• drwendyross

Why you need Vitamin D this winter

With the nights getting cooler and the days getting shorter, it is a good time to think about vitamin D again and consider why supplementation is essential for all of us from now until late spring.


While vitamin D is best known for its role in bone health and the prevention of osteoporosis, there are multiple other reasons why vitamin D is essential for optimal health.


Low levels of Vitamin D are known to be associated with increased risk for colon cancer, breast cancer, prostate cancer and ovarian cancer. There are also links with reduced muscle strength, muscle stiffness, higher LDL cholesterol and triglyceride levels, and macular degeneration.


Vitamin D also affects cell growth in the body and has roles in neuromuscular and immune system function as well as helping to decrease inflammation. Low levels are linked to multiple sclerosis and Crohn’s disease.


During the long Canadian winters we are steadily losing our vitamin D stores, making it easier to fall victim to colds and flu. This is because vitamin D is essential for activating the quick response part of our immune system which helps us deal with exposure to new infectious agents.


There are studies that have shown that people with higher levels of vitamin D get fewer wintertime respiratory infections.


Vitamin D3 (or cholecalciferol) is the naturally occurring form that is present in most supplements and is identical to the vitamin D3 made in your skin after being exposed to direct sunlight (UVB radiation).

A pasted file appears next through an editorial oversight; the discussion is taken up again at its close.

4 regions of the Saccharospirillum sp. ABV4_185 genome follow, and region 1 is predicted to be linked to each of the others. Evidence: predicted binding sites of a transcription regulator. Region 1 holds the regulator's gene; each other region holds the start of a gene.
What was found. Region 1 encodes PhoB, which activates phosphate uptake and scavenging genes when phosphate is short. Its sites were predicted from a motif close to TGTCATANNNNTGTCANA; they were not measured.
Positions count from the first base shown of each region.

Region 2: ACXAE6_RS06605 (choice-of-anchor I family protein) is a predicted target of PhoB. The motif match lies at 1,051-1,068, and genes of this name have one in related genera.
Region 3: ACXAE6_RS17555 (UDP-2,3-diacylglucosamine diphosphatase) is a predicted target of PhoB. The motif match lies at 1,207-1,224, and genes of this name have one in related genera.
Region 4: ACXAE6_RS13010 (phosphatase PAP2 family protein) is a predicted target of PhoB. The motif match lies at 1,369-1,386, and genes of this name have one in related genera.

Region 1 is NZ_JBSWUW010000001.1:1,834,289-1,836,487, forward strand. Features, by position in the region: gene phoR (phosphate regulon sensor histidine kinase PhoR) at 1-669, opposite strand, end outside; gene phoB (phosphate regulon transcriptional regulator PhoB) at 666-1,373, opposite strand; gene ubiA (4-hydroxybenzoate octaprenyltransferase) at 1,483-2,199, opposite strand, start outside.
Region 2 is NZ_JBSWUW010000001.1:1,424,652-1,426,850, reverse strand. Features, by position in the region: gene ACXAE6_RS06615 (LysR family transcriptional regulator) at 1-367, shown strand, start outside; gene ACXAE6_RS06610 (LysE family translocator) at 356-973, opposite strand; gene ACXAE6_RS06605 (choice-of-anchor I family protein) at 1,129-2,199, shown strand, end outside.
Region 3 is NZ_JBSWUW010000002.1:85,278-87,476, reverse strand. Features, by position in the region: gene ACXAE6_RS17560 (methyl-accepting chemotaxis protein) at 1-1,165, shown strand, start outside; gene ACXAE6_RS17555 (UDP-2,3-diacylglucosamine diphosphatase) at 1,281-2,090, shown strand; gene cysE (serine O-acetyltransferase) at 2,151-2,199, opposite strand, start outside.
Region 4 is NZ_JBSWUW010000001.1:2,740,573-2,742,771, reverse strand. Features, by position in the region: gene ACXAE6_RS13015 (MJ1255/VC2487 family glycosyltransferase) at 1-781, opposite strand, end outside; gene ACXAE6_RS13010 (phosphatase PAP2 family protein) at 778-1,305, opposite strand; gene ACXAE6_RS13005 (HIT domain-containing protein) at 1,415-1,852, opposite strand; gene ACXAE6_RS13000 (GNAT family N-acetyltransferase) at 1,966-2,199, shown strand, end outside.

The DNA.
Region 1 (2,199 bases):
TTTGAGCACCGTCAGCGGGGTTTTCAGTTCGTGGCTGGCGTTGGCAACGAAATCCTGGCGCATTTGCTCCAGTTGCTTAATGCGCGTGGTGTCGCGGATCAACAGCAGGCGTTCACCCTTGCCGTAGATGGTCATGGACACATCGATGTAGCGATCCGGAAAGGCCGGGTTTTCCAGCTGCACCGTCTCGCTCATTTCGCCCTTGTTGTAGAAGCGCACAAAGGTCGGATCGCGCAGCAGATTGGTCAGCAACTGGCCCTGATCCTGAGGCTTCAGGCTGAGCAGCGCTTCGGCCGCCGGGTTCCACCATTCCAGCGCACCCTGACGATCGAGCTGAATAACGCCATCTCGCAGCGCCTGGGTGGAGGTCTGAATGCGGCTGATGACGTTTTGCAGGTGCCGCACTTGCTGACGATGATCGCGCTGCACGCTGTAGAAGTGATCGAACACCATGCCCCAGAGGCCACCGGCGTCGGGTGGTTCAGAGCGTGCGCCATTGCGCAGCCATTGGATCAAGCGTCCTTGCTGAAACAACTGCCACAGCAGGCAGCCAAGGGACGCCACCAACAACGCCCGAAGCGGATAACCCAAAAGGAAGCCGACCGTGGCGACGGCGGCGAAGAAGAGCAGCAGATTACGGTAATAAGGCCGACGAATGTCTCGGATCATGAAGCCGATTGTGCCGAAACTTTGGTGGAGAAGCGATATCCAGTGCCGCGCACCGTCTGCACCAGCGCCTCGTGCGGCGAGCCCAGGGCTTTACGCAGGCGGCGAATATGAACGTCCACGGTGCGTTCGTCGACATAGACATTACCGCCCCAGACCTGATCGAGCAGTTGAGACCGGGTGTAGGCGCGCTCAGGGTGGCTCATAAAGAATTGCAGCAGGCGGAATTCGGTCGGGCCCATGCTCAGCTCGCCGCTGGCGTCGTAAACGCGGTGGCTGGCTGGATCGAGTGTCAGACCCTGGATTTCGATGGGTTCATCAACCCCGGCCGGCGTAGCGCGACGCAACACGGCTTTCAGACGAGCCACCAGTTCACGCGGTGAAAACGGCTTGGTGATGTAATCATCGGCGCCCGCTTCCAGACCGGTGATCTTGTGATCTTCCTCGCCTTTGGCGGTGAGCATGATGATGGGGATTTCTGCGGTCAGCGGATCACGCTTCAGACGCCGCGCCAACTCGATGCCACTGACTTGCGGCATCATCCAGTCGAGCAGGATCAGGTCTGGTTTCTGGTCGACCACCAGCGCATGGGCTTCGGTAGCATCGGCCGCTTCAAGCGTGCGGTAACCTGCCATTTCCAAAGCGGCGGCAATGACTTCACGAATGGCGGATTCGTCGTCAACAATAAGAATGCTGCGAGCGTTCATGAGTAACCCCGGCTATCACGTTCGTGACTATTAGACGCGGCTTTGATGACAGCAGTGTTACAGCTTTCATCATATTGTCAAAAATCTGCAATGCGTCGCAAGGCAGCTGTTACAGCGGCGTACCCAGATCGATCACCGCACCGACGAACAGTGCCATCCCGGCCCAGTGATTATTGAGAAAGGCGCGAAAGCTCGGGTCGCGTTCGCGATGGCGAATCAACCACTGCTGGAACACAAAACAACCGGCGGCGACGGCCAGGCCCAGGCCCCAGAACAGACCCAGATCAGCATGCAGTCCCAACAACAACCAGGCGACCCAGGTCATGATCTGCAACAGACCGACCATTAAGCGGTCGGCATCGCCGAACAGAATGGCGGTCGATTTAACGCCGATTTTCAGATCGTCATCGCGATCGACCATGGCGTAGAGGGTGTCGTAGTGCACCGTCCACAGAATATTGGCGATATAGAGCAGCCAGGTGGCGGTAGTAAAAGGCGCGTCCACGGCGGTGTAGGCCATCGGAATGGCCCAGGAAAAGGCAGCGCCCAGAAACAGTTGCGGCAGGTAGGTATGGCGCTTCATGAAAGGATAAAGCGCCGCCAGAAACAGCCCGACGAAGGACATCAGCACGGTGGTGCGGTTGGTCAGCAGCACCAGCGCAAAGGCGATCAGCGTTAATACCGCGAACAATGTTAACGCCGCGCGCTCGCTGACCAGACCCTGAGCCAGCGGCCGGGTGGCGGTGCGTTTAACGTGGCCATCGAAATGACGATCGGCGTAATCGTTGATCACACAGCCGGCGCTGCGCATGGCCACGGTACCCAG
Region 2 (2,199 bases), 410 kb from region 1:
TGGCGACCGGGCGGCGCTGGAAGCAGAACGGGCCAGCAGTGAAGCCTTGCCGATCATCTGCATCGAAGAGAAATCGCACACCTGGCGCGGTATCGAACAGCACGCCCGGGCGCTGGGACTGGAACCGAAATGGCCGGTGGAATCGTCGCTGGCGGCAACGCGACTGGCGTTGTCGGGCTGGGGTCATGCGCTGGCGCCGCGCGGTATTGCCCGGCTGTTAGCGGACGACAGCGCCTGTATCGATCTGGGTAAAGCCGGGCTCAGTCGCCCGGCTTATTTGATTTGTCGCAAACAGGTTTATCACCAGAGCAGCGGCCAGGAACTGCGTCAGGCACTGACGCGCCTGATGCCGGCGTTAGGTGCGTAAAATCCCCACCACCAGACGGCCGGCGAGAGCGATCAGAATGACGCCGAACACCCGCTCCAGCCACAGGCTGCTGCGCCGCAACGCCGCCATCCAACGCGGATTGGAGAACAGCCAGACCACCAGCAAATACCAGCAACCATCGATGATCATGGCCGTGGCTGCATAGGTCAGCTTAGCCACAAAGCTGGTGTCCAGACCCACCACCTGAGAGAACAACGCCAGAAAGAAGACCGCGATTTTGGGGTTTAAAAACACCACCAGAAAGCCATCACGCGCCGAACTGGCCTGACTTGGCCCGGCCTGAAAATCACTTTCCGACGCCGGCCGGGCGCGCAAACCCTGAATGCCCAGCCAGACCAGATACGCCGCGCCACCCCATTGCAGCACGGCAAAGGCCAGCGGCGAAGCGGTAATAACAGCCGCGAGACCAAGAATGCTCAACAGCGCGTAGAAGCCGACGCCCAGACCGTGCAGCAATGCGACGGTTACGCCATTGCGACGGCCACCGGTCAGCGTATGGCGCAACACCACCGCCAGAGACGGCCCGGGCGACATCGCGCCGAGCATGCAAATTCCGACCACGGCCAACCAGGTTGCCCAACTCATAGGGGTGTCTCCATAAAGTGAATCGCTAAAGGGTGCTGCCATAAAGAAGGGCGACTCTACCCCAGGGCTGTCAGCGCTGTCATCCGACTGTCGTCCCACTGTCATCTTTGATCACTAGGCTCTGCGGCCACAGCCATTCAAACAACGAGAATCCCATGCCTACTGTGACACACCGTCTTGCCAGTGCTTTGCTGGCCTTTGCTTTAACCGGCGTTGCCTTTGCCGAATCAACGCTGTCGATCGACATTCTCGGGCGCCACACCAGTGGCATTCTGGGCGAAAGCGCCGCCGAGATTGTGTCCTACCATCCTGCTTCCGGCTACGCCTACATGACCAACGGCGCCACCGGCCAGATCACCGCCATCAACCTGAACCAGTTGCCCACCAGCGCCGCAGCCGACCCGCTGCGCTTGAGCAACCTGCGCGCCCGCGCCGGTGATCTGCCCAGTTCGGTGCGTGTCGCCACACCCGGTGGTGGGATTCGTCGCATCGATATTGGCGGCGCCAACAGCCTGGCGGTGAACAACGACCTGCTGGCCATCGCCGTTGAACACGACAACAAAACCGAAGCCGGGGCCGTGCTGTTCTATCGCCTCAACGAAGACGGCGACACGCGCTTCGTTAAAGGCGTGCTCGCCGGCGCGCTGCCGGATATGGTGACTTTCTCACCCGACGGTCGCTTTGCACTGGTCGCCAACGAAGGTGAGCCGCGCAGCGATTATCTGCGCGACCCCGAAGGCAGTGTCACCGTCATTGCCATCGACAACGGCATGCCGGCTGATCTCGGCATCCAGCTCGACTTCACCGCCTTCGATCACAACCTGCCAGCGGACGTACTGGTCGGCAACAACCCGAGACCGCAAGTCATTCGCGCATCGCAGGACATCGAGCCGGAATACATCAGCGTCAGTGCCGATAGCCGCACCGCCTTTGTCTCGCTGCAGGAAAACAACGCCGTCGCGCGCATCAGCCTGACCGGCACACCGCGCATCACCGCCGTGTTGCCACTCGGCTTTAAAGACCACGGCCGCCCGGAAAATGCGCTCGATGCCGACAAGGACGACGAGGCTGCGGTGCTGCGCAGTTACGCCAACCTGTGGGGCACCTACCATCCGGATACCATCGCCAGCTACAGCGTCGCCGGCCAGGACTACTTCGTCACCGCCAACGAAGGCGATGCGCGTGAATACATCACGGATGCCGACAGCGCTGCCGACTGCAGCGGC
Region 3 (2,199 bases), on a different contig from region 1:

Food sources include fatty fish, beef liver and egg yolks but it is not possible to obtain sufficient vitamin D through diet alone.


Vitamin D2 (ergocalciferol) is a synthetic form made from irradiated mushrooms. This is often preferred by vegans as vitamin D3 is obtained from the lanolin from sheep wool. The problem with vitamin D2 is that it is less effective in raising blood levels and is not effective for as long as vitamin D3.


Whether you get vitamin D from sun exposure or ingesting it, the gut sends the vitamin D to the liver where it is changed to a substance called 25(OH)D.


When your vitamin D levels are tested, it is actually the amount of 25(OH)D in the bloodstream that is measured. This chemical is sent all over the body where different tissues, including the kidney turn it into activated vitamin D.


Activated vitamin D is now ready to perform its duties of managing calcium in the blood, bones and gut, and helping cells all over the body to communicate properly.


In summer, we are able to make between 10 000 and 25 000 IU (international units) in half the time it takes for the skin to turn pink. This might be 15 minutes for a fair skinned person, and up to two hours for someone with dark skin and dark eyes.


You do not need to tan or burn to get this benefit. However, during winter in the Okanagan (and indeed, all of Canada) — the angle of the sun is too great for most of the day, so UVB rays are blocked and it is not possible to make vitamin D in the skin. So, basically, if your shadow is longer than you are tall, you cannot make vitamin D!



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